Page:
A synthetic, non-intoxicating analogue of cannabidiol (CBD) is effective in treating seizures in rats, according to research by chemists at the University of California, Davis.
The synthetic CBD alternative is easier to purify than a plant extract, eliminates the need to use agricultural land for hemp cultivation, and could avoid legal complications with cannabis-related products. The work was recently published in the journal Scientific Reports.
“It’s a much safer drug than CBD, with no abuse potential and doesn’t require the cultivation of hemp,” said Mark Mascal, professor in the UC Davis Department of Chemistry. Mascal’s laboratory at UC Davis carried out the work in collaboration with researchers at the University of Reading, U.K.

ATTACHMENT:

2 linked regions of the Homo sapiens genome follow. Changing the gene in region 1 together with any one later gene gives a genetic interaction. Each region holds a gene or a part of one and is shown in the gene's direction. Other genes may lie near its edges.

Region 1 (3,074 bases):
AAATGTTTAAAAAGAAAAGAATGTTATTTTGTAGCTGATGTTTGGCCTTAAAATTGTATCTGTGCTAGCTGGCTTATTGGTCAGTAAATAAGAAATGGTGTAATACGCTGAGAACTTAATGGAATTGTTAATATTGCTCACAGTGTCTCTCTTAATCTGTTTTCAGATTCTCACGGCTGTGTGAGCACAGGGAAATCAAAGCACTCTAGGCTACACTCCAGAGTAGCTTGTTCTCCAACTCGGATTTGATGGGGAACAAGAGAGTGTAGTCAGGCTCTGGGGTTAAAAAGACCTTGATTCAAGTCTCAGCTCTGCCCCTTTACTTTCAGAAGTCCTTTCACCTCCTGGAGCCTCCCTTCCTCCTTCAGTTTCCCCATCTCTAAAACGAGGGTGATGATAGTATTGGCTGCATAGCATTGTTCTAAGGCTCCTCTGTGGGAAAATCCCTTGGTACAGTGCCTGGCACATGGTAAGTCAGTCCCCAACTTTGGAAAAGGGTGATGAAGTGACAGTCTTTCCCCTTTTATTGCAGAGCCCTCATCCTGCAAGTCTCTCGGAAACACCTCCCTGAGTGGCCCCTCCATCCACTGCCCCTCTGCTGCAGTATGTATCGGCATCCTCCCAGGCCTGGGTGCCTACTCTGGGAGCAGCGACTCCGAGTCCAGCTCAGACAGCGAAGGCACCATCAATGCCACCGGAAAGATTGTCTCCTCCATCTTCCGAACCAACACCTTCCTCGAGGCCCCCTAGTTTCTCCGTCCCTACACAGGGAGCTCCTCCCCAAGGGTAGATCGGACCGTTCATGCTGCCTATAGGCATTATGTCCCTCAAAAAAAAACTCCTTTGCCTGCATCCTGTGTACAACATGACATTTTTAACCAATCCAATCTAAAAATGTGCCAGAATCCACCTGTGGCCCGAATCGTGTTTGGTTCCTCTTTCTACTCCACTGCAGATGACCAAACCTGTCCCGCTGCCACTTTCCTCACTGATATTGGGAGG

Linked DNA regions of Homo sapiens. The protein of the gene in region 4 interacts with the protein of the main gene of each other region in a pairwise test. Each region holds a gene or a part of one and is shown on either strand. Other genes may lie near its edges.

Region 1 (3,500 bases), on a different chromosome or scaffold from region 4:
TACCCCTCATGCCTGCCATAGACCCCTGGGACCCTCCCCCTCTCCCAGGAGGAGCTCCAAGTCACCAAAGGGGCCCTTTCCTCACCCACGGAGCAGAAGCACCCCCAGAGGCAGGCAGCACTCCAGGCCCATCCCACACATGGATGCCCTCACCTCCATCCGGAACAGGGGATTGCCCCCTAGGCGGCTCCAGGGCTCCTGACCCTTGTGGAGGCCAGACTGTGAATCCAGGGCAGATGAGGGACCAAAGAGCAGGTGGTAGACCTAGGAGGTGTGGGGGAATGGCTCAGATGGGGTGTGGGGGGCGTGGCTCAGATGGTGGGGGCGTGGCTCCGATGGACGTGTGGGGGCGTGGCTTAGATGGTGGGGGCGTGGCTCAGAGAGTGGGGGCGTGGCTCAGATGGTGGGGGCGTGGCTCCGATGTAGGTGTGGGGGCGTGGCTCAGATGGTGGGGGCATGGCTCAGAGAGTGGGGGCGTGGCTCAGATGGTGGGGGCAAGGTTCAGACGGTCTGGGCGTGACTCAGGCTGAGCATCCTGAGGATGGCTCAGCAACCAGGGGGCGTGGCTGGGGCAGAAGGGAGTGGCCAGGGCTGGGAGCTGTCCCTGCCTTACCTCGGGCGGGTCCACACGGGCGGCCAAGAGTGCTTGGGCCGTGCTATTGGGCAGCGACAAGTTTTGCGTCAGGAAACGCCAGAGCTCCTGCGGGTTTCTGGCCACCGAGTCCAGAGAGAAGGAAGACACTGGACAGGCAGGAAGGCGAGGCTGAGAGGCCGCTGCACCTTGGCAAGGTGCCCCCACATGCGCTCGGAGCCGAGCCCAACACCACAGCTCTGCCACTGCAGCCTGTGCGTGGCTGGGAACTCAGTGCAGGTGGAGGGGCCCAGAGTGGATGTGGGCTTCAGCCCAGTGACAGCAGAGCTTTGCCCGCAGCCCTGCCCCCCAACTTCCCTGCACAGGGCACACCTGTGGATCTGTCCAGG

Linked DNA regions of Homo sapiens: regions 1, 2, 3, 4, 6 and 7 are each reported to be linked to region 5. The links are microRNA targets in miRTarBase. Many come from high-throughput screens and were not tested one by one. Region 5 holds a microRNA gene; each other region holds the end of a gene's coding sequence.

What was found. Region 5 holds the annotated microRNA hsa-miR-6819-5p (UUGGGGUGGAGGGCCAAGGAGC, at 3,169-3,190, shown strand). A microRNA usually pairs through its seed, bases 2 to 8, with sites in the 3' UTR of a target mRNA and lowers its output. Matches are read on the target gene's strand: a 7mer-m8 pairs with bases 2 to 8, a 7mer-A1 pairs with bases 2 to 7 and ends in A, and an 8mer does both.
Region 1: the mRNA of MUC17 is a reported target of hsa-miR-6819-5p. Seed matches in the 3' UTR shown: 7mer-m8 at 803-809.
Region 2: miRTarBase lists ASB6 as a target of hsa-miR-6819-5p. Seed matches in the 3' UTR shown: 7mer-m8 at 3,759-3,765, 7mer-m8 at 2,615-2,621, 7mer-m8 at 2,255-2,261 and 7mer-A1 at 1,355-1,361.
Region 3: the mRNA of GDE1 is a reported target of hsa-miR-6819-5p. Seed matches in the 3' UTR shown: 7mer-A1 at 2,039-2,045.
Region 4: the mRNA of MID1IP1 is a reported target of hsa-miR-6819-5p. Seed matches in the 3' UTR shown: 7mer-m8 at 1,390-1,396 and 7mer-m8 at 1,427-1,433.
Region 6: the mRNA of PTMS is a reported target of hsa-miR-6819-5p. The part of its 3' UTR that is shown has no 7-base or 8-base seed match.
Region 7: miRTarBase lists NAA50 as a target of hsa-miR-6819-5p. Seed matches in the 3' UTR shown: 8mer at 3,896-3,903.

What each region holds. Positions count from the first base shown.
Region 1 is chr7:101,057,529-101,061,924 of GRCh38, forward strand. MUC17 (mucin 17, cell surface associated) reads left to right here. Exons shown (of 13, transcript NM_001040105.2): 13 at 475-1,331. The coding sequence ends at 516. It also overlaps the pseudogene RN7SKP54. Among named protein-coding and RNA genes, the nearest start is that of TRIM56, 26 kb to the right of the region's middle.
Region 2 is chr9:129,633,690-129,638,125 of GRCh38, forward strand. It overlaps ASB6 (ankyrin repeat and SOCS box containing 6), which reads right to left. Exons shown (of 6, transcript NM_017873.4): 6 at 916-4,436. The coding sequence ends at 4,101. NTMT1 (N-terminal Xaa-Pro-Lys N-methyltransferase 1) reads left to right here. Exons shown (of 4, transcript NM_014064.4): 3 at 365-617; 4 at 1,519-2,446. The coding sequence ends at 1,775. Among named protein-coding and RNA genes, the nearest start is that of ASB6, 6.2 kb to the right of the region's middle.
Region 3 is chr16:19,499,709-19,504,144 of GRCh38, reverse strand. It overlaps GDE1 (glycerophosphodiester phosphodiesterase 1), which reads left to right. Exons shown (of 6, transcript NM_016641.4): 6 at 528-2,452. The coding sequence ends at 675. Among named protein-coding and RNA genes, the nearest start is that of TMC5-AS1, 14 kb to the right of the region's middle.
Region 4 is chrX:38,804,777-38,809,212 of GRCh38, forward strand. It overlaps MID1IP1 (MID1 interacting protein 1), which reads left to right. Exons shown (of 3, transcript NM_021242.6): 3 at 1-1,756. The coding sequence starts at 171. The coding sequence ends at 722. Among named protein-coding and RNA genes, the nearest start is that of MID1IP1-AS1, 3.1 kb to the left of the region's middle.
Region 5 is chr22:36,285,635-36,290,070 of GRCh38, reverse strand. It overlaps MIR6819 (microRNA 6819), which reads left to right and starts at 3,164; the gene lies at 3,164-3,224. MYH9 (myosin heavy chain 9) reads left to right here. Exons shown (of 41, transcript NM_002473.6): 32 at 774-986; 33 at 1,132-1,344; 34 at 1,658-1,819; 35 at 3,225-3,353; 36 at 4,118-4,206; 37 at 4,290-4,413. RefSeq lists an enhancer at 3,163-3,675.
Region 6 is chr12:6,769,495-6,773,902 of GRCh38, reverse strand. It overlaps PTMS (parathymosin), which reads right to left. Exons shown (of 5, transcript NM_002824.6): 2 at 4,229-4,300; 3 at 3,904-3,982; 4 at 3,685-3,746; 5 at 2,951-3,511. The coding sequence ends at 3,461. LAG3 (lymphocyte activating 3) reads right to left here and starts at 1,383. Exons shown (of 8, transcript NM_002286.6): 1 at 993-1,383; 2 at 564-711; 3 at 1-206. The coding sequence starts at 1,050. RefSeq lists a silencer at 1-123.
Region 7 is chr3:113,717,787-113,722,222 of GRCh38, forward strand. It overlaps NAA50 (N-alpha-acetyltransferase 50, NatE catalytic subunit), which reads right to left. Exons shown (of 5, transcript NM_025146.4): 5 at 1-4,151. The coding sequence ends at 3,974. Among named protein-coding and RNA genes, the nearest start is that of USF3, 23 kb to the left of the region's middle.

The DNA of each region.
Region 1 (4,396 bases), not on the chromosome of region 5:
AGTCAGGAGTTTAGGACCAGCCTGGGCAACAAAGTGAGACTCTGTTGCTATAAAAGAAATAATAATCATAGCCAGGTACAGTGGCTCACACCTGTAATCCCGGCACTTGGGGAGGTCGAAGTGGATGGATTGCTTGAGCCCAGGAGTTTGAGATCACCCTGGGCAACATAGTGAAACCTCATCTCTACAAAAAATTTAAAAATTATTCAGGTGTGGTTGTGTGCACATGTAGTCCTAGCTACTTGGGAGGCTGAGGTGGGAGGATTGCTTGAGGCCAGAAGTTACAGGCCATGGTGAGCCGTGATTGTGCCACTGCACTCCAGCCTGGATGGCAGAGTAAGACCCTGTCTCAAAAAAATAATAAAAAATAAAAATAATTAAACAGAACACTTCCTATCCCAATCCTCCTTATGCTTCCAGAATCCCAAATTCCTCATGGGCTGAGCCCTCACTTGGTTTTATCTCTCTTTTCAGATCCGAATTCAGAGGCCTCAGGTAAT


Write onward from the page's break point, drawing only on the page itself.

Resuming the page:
The researchers tested synthetic H2CBD against herbal CBD in rats with induced seizures. H2CBD and CBD were found to be equally effective for the reduction of both the frequency and severity of seizures.
Mascal is working with colleagues at the UC Davis School of Medicine to carry out more studies in animals with a goal of moving into clinical trials soon. UC Davis has applied for a provisional patent on antiseizure use of H2CBD and its analogues, and Mascal has founded a company, Syncanica, to continue development.